Writ Granted as Moulded.


Footnote: 1
    1Meadows did not appear at the trial nor did he present himself for depositions.
Footnote: 2     2Pursuant to W.Va.R.Civ.P. Rule 50(b), a circuit court has the authority to enter judgment as a matter of law. Rule 50(b) provides, in pertinent part:
        (b) Renewal of motion for judgment after trial; alternative motion for new trial. -- If, for any reason, the court does not grant a motion for judgment as a matter of law made at the close of all the evidence, the court is considered to have submitted the action to the jury subject to the court's later deciding the legal questions raised by the motion. The movant may renew the request for judgment as a matter of law by filing a motion no later than 10 days after entry of judgment and may alternatively request a new trial or join a motion for a new trial under Rule 59. In ruling on a renewed motion, the court may:
            (1) If a verdict was returned:
            (A) allow the judgment to stand,
            (B) order a new trial, or
            (C) direct entry of judgment as a matter of law; or
            (2) if no verdict was returned:
            (A) order a new trial, or
            (B) direct entry of judgment as a matter of law.

Footnote: 3     3Pursuant to W.Va.R.Civ.P. Rule 59(a), a circuit court has the authority to grant a new trial on all or part of the issues. Rule 59(a) provides, in pertinent part:
        (a) Grounds. -- A new trial may be granted to all or any of the parties and on all or part of the issues (1) in an action in which there has been a trial by jury, for any of the reasons for which new trials have heretofore been granted in actions at law; and (2) in an action tried without a jury, for any of the reasons for which rehearings have heretofore been granted in suits in equity. On a motion for a new trial in an action tried without a jury, the court may open the judgment if one has been entered, take additional testimony, amend findings of fact and conclusions of law or make new findings and conclusions, and direct the entry of a new judgment.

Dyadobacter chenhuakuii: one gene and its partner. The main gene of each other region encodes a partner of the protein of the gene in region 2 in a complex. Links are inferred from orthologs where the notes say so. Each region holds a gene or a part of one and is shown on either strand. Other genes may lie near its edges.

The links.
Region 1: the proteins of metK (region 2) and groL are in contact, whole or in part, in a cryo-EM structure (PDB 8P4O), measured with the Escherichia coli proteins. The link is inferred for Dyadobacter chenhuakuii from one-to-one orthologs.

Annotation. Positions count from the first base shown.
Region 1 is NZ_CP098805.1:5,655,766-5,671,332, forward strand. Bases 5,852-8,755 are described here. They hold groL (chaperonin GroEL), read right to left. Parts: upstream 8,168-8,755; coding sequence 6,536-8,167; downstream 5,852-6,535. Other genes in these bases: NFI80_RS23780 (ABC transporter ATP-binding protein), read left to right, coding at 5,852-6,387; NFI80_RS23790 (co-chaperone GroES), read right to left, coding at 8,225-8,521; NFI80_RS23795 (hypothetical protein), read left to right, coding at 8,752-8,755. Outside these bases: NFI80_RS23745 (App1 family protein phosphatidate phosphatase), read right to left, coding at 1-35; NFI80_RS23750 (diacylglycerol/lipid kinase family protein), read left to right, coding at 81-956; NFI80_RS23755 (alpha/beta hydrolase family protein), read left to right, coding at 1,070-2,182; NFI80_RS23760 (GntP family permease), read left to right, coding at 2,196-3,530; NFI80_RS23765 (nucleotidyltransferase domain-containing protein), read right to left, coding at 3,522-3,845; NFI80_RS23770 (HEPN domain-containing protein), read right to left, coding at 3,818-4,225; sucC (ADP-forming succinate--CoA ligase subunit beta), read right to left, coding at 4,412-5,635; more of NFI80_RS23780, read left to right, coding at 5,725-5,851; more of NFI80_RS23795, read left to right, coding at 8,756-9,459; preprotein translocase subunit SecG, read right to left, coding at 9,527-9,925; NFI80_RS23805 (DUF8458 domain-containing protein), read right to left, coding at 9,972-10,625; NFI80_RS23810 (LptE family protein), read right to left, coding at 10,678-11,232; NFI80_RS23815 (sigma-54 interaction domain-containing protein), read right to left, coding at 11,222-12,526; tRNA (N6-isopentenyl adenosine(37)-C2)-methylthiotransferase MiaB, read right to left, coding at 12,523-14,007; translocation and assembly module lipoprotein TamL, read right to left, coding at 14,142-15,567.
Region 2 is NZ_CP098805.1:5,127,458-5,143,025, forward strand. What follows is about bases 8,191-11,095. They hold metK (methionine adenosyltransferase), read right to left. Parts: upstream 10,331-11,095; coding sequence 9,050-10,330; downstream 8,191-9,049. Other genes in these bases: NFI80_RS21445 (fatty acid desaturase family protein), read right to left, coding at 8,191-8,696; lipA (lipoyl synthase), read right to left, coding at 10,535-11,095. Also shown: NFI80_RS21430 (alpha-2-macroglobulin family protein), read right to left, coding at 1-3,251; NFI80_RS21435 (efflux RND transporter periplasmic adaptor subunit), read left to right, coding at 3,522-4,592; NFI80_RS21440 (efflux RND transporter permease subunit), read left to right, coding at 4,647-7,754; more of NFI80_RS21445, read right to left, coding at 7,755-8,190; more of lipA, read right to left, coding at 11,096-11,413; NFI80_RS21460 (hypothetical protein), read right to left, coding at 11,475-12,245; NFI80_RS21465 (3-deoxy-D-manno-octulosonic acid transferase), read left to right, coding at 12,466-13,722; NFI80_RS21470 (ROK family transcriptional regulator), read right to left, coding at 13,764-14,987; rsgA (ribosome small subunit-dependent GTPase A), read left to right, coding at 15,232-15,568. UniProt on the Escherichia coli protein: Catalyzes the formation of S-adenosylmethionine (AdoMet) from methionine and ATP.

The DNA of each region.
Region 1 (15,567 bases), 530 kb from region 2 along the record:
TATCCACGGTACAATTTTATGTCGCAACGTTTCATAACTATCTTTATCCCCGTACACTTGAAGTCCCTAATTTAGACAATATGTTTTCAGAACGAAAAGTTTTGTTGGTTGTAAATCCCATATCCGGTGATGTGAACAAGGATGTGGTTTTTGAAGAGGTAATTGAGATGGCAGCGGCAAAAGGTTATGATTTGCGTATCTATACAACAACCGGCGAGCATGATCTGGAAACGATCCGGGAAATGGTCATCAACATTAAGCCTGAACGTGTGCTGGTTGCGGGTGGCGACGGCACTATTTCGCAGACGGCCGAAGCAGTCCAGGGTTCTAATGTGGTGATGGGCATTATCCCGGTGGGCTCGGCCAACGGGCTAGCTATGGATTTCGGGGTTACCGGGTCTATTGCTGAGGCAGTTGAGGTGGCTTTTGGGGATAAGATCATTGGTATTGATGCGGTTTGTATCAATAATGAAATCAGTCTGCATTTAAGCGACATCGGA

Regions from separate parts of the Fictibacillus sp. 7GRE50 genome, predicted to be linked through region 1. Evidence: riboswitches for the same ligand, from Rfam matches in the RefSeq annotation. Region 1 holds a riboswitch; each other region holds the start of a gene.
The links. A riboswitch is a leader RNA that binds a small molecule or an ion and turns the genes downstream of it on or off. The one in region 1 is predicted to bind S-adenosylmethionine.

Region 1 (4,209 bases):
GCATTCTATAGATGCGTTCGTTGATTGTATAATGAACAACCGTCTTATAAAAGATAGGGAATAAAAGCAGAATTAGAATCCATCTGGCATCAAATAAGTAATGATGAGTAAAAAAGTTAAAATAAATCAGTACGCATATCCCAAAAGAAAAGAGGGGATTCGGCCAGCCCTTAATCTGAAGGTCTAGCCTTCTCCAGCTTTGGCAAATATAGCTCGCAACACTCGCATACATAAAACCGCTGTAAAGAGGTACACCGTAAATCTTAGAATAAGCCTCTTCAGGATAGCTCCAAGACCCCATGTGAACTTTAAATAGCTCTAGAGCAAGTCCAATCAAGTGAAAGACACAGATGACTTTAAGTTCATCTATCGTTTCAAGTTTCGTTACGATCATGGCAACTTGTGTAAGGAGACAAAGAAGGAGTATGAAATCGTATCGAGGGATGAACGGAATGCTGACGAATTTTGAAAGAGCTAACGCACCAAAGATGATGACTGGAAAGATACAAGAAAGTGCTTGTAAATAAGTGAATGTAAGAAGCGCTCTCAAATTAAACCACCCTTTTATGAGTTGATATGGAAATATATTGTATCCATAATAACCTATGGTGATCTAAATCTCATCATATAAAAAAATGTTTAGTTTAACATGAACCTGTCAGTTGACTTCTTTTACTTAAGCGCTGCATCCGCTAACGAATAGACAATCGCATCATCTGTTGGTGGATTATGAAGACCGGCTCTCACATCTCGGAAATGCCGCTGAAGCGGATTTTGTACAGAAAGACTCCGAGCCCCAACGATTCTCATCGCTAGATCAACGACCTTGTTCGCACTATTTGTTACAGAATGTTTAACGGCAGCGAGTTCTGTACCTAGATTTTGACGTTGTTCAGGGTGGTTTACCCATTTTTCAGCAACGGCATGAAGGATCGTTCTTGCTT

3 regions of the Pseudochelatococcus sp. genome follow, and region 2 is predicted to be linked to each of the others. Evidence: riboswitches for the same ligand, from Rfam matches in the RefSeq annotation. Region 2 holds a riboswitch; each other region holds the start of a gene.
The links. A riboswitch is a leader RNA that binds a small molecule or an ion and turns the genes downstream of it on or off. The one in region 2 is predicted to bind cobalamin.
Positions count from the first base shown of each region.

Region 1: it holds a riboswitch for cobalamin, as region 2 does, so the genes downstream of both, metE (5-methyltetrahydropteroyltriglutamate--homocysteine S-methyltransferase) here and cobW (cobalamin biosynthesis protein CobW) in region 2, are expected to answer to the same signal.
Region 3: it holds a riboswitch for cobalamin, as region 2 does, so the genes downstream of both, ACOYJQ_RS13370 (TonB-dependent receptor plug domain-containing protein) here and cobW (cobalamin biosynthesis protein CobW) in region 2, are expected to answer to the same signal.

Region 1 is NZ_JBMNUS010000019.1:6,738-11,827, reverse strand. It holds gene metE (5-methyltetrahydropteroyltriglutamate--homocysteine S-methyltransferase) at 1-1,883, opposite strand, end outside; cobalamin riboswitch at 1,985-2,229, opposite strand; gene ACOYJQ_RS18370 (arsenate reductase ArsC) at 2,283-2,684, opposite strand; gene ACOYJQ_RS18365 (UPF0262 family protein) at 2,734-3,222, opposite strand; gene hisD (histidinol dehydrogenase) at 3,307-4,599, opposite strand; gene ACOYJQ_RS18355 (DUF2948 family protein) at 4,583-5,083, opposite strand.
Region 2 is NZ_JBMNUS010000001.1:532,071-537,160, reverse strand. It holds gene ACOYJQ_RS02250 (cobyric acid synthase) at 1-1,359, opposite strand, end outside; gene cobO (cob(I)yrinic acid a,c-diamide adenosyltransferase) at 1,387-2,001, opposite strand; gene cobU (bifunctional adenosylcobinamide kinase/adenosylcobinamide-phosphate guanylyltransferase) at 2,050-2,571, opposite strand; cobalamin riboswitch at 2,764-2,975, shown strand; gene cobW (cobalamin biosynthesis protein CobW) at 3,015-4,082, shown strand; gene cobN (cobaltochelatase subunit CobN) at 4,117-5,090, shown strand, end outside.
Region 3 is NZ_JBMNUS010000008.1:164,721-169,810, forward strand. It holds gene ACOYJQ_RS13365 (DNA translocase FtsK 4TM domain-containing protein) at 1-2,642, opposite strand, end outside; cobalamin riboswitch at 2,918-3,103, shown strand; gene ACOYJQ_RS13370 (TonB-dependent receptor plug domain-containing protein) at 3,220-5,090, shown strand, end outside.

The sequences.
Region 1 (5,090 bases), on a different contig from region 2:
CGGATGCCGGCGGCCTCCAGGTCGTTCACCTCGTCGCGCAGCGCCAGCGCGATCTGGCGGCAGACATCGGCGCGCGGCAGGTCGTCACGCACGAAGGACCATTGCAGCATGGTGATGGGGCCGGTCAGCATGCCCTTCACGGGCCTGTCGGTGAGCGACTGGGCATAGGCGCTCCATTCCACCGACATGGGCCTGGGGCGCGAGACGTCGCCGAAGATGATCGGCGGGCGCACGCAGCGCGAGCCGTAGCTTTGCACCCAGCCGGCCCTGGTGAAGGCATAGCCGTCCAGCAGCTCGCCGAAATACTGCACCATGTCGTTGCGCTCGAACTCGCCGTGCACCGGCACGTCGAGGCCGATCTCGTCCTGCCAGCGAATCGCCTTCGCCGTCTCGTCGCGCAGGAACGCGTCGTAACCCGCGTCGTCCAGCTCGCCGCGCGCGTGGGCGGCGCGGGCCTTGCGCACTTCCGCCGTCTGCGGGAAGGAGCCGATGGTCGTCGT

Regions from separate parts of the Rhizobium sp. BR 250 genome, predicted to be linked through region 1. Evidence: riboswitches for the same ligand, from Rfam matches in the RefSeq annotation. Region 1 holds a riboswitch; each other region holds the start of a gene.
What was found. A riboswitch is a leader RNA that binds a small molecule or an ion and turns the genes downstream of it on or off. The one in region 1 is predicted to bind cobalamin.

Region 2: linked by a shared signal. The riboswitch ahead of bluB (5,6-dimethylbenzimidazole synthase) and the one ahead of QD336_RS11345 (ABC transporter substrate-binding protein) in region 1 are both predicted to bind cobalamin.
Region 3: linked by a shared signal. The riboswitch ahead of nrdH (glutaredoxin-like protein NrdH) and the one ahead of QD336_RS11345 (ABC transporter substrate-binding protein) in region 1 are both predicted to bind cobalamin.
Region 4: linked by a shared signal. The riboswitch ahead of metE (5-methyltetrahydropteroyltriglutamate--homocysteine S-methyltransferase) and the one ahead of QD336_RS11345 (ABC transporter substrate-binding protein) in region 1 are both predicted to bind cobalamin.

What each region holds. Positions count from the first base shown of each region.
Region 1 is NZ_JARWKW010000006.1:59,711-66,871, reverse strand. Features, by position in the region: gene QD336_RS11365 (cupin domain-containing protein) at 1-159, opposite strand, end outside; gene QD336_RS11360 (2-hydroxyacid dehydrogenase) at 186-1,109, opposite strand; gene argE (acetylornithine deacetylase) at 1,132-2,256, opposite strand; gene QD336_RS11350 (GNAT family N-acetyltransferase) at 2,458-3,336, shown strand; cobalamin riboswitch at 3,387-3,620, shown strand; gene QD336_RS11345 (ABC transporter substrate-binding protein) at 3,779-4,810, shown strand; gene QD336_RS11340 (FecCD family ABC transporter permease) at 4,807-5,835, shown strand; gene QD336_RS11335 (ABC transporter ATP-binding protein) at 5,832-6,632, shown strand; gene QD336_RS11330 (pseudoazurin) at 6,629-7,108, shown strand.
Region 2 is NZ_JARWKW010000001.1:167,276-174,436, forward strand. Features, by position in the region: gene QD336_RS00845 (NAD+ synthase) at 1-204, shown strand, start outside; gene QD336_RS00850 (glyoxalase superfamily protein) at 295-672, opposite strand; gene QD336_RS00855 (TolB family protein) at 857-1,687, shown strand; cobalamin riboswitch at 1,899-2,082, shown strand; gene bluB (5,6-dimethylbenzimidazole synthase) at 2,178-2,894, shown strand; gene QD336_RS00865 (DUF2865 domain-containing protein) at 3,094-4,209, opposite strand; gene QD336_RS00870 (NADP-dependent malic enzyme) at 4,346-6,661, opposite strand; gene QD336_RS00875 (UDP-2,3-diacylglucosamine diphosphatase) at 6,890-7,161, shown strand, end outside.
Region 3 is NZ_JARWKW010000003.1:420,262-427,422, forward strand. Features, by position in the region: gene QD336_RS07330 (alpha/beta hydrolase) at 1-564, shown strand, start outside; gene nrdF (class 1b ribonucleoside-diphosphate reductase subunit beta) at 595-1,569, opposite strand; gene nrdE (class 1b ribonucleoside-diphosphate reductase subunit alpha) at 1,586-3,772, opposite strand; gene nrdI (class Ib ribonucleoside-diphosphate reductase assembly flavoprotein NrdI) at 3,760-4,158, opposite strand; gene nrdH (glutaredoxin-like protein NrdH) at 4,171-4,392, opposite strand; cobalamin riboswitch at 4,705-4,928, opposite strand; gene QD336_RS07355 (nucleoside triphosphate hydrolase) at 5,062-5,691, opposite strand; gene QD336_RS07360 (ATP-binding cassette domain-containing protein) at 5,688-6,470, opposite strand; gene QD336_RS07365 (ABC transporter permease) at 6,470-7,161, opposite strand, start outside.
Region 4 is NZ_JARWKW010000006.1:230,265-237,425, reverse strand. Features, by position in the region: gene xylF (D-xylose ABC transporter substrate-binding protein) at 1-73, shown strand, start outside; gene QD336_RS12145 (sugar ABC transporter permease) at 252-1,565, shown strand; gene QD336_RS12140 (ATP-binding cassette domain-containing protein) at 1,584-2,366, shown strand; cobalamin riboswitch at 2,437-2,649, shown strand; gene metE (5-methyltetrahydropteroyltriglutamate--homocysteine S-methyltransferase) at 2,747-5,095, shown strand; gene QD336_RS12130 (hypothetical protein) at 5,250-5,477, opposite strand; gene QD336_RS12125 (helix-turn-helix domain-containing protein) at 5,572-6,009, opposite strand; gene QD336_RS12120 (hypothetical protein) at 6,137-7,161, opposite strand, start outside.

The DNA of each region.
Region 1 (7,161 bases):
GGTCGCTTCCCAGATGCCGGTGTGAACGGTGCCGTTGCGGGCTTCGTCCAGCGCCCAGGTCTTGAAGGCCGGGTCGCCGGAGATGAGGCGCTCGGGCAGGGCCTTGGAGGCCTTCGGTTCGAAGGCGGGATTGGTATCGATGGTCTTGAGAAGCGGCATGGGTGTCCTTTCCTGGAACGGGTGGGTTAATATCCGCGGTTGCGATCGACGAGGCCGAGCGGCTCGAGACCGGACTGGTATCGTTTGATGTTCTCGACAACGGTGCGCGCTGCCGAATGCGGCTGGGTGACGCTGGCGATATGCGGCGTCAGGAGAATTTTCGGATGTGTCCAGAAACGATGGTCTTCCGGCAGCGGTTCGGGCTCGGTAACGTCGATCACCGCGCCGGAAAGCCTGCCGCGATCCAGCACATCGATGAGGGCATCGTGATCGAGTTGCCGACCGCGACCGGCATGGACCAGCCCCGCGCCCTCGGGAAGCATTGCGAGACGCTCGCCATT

Footnote: 4     4In the September 21, 1999, order granting judgment as a matter of law, the judge wrote:
         The Court finds that the evidence is overwhelming as to the issue of liability and that it preponderates in favor of the plaintiff [Lawless]. The Court further finds that the accident report itself states that there was no improper driving by the plaintiff, the Court further finds that defendant [Meadows] . . . was cited for failure to maintain control and the plaintiff had no improper driving. The Court further finds that there was no direct testimony at trial by the defendant on the issue of liability. Based on the foregoing the Court concludes as a matter of law that the defendant was 100% negligent and that the plaintiff was 0% negligent as to the issue of liability.

Footnote: 5     5The September 21, 1999 order provides no reasons for granting a new trial. However, during a hearing conducted on December 13, 1999, the judge indicated that the reason he granted a new trial was due to inadequate damages.